The story of vv39ff, about Shimei's two runaway slaves and his "trivial" transgression to secure them again, strikes me as "just a story," a cover for something. Reasonable suspicion, to my mind, is probably the greater cause for Solomon to act in strict justice toward him; and not simply because Solomon aims to fulfill the vengeful codicil to his father's will.

The reason the text of 2Sam.16 is so clear about Shimei's actions and his family (not just a Benjamite, but of Saul's house) is so that we don't mistake him for a ragamuffin, run-of-the-mill opportunist hoping to put himself on the winning side in the current power struggle. He was a cowardly fellow, but he also was (or was soon to be) the leading man of the house of Saul--one who had his own claim (however weak) to the throne of Israel.

To bolster that interpretation, there's the story at the beginning of 2Sam.16 about Mephibosheth, son of Jonathan, and the opportunistic claim by Ziba (later vehemently denied by the cripple) that Mephibosheth was siding with the rebel Absalom for convenience. After all is settled, David cannot determine who is telling the truth (Ziba or Mephibosheth) in 2Sam.19, so he splits the disputed fortune; Mephibosheth seeming willing to repudiate his stake entire for joy in the true king's return (the whole episode portends Solomon's justice in 1Ki.3:16ff).

Shimei is, therefore, a coward, a slippery guy, and a man of uncertain allegiance. Solomon cannot afford to give him any leash. And yet, possibly because of David's patience, the room to repent given Shimei is most appreciated by his descendants. They more than he, perhaps, adopt the posture and the spirit of Mephibosheth before the Son of David: “What is your servant, that you should look upon such a dead dog as I?” Certainly, the repentance spoken of in Zech.12 is better than Shimei's, 2Sam.19:18ff.


Puritan Board Sophomore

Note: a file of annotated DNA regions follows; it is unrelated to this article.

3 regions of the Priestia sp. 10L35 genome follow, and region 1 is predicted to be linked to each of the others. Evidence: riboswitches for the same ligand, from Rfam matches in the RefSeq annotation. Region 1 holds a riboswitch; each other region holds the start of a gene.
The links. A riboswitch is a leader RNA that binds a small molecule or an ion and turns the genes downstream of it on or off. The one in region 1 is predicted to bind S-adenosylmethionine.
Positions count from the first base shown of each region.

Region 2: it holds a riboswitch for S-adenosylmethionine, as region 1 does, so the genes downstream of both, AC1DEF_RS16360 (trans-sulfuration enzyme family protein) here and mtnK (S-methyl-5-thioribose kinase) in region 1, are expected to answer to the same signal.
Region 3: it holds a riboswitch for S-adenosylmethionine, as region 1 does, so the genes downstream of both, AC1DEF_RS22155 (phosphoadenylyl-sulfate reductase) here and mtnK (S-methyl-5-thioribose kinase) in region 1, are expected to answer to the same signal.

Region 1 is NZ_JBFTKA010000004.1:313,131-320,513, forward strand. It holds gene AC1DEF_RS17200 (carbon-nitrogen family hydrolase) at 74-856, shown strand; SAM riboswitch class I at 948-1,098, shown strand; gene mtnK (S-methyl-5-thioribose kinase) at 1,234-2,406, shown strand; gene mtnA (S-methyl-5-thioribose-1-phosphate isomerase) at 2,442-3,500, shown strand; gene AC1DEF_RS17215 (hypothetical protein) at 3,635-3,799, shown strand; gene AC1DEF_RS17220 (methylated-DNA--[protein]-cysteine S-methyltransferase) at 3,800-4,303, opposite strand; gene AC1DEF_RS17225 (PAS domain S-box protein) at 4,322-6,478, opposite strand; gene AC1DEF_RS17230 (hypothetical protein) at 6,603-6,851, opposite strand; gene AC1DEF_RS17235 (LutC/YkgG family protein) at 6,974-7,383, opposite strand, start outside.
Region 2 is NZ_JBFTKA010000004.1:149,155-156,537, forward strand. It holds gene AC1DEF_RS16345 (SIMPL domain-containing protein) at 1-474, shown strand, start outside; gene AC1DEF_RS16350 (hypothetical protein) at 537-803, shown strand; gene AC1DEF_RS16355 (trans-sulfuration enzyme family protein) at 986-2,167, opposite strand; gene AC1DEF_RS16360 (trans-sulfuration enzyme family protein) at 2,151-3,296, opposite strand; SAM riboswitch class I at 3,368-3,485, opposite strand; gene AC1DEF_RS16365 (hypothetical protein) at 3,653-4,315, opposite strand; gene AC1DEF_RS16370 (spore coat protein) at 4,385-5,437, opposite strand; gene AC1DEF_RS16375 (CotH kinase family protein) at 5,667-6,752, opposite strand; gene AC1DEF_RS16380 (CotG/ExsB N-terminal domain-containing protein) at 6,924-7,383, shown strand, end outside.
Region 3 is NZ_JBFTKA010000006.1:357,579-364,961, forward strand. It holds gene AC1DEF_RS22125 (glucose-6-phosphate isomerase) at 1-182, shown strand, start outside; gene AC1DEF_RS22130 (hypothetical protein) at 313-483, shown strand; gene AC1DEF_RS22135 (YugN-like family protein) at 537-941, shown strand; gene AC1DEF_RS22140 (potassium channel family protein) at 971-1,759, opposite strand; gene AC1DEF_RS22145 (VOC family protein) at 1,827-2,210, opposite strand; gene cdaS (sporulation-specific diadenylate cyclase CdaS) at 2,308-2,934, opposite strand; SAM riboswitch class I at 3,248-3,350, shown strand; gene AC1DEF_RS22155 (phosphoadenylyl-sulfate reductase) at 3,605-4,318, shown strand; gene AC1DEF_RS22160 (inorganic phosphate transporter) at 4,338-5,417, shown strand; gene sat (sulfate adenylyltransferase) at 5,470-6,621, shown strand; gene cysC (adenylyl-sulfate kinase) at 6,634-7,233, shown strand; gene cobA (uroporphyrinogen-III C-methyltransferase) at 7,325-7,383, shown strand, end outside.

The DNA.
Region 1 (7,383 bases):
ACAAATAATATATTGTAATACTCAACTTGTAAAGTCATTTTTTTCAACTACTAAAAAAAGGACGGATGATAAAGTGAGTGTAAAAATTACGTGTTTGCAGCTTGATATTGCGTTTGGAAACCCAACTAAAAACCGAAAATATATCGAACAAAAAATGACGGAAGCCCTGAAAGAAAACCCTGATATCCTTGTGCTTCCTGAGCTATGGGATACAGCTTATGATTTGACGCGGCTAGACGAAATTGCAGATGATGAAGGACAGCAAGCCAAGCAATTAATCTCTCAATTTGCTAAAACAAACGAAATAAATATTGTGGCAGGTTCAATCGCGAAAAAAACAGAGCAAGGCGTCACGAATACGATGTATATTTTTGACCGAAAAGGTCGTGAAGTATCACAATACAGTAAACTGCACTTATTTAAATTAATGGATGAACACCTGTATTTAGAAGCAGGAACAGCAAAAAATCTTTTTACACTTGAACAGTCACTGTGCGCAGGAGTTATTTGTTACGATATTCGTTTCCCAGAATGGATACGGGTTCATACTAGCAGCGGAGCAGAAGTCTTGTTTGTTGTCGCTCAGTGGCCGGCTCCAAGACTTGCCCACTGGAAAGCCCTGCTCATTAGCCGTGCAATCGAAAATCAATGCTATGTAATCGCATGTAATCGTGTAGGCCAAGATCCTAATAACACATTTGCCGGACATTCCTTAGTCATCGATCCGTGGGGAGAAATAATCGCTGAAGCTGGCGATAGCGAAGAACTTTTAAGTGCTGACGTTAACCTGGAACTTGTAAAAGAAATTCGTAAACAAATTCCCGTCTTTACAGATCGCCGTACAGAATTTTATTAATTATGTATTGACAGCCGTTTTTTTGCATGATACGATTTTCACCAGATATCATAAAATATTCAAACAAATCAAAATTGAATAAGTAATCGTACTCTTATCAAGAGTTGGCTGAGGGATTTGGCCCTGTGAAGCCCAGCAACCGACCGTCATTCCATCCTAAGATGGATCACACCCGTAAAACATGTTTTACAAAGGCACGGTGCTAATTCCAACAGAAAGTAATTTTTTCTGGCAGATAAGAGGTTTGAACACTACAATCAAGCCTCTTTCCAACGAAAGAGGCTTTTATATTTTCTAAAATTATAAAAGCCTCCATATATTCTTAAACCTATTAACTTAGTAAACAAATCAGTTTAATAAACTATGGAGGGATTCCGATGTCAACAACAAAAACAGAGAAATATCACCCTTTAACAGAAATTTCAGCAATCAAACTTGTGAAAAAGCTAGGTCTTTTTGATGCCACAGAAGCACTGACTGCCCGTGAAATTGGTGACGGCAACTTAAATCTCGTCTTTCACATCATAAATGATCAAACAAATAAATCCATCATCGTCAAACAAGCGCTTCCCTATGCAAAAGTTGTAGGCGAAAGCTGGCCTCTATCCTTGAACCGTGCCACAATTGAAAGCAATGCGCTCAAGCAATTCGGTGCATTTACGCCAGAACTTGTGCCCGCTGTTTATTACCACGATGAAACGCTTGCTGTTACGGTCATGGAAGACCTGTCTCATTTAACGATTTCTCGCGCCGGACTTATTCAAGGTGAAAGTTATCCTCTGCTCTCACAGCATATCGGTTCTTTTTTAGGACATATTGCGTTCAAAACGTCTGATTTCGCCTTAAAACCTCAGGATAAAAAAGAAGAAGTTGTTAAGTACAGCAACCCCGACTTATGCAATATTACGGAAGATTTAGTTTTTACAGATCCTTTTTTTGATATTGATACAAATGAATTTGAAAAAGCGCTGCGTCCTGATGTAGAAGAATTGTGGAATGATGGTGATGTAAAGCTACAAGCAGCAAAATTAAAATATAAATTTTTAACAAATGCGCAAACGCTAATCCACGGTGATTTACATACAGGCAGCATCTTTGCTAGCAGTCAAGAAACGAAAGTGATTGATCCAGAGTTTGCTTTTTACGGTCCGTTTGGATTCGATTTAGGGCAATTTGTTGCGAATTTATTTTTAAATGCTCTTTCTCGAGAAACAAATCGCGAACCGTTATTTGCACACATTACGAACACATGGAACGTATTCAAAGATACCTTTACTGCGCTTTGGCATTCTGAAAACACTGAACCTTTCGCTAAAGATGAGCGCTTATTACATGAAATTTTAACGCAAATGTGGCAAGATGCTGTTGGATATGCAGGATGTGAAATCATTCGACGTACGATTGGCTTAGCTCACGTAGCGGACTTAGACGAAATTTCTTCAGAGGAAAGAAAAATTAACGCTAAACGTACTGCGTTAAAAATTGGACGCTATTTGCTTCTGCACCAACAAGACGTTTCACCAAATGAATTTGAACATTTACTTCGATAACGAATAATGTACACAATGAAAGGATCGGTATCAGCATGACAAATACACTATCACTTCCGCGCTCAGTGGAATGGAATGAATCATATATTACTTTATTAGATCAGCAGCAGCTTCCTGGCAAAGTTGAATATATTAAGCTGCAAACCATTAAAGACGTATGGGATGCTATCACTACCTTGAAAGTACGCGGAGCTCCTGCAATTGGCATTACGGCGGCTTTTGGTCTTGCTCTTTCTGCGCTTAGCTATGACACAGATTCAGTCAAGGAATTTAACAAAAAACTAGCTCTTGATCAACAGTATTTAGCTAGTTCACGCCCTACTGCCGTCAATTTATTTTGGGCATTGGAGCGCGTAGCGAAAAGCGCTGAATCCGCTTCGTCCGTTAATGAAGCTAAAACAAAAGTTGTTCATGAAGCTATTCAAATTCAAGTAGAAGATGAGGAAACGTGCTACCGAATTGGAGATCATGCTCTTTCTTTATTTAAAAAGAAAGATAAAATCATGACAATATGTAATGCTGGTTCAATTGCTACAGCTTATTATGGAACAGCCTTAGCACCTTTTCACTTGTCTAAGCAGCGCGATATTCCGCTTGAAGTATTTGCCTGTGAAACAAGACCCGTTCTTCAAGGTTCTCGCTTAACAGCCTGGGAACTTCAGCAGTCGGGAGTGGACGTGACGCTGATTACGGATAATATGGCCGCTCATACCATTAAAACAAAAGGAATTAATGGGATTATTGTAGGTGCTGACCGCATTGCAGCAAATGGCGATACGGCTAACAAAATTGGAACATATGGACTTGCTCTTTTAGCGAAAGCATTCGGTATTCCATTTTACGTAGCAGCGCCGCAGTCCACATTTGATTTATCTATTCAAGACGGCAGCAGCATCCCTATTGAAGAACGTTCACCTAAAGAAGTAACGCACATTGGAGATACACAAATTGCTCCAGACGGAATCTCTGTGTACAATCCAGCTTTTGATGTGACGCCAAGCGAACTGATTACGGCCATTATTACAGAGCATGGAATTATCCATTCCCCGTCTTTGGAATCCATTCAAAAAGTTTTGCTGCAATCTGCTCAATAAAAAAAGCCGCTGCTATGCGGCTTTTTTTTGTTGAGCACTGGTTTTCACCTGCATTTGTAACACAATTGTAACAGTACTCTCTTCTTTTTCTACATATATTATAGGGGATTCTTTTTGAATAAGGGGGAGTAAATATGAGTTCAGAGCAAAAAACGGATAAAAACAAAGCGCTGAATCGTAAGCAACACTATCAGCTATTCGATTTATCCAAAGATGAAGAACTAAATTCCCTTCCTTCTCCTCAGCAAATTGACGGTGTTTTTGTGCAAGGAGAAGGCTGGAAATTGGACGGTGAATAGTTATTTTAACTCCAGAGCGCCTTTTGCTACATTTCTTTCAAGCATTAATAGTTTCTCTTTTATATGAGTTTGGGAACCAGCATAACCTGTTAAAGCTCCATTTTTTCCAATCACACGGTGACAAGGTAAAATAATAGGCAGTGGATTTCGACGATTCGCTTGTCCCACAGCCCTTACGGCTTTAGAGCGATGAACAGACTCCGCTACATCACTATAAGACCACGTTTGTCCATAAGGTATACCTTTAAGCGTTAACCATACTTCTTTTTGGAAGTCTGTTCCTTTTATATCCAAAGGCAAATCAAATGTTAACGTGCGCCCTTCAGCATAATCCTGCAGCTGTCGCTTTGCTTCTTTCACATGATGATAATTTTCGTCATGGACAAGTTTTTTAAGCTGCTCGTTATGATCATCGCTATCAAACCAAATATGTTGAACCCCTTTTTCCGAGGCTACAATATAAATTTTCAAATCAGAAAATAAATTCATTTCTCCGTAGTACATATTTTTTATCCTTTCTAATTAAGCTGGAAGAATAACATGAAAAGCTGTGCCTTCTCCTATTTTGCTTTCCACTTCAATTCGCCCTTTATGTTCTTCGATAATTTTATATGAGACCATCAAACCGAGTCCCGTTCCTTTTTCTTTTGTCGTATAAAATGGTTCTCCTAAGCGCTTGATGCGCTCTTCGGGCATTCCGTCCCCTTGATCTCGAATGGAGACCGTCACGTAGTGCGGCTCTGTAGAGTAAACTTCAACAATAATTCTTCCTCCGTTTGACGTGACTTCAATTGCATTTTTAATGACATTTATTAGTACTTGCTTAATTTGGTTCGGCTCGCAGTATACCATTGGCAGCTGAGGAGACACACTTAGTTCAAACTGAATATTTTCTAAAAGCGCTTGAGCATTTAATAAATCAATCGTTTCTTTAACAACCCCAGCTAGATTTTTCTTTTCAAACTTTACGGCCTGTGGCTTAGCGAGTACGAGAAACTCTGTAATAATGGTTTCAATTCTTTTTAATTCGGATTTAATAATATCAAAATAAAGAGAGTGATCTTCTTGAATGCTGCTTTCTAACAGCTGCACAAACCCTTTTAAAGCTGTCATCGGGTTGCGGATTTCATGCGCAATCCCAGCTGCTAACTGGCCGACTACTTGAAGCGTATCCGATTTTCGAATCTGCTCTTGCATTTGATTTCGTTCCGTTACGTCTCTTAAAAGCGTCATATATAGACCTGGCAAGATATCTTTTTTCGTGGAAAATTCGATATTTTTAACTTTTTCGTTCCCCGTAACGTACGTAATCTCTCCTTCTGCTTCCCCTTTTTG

"Shimei. Ziba had deceived David, but Shimei openly curses him. Ziba saw David's sufferings as a means for his own gain; Shimei saw the sufferings of the king as an opportunity to revel in his hatred for him. Perhaps half-stunned himself that the king refuses to put him to death on the spot, Shimei gains all the greater confidence and boldness in attacking king David, his servants, and his family. He is shameless. The more patient David is, the more angry Shimei seems to become. The kindness of God leads some to repentance, but it leads others to hatred. We don't know whether Shimei knew about the incident with Bathsheba; whether he had any true grounds for his accusations. Surely his claims are at least completely groundless concerning David's rise to the throne. But it seems very probable that Shimei hated king David entirely without cause. Certainly it was so with our Lord; and continues to be so. Why do some today rage in their hatred against Christ, as the Jews did earlier, and as Shimei groundlessly rages here in hatred for David? With the breath that God himself gives them they curse God. They shake their fists at Him using the hands that He himself created. Like a rabid dog they attack their Master for no reason whatsoever. Even as the food comes to them daily they growl and bite the very hand that provides all their needs. I suppose they hate Him simply for who He is. They hate the Light because they love the darkness (John 3:19). Men hate and rage against Christ for the same reason the Jews did, because He testifies to the truth (John 8:40, 44). And it is the truth itself that they hate. The Jews thought they had defeated Christ when they were able to nail Him to the cross. They didn't realize that no one took His life; He gave it up of His own accord. While they raged against Him, He loved them, prayed and wept for them. In love He gave up His life, as they in hatred took it. And even now, as modern Shimei's curse and rage against God, He continues not only to give them breath and provide for their needs, but to hold out the precious gift of salvation. Oh, may some come to their senses, repent of their raging, and throw themselves into the arms of the Savior." (from Treasures of Christ in the Life of David)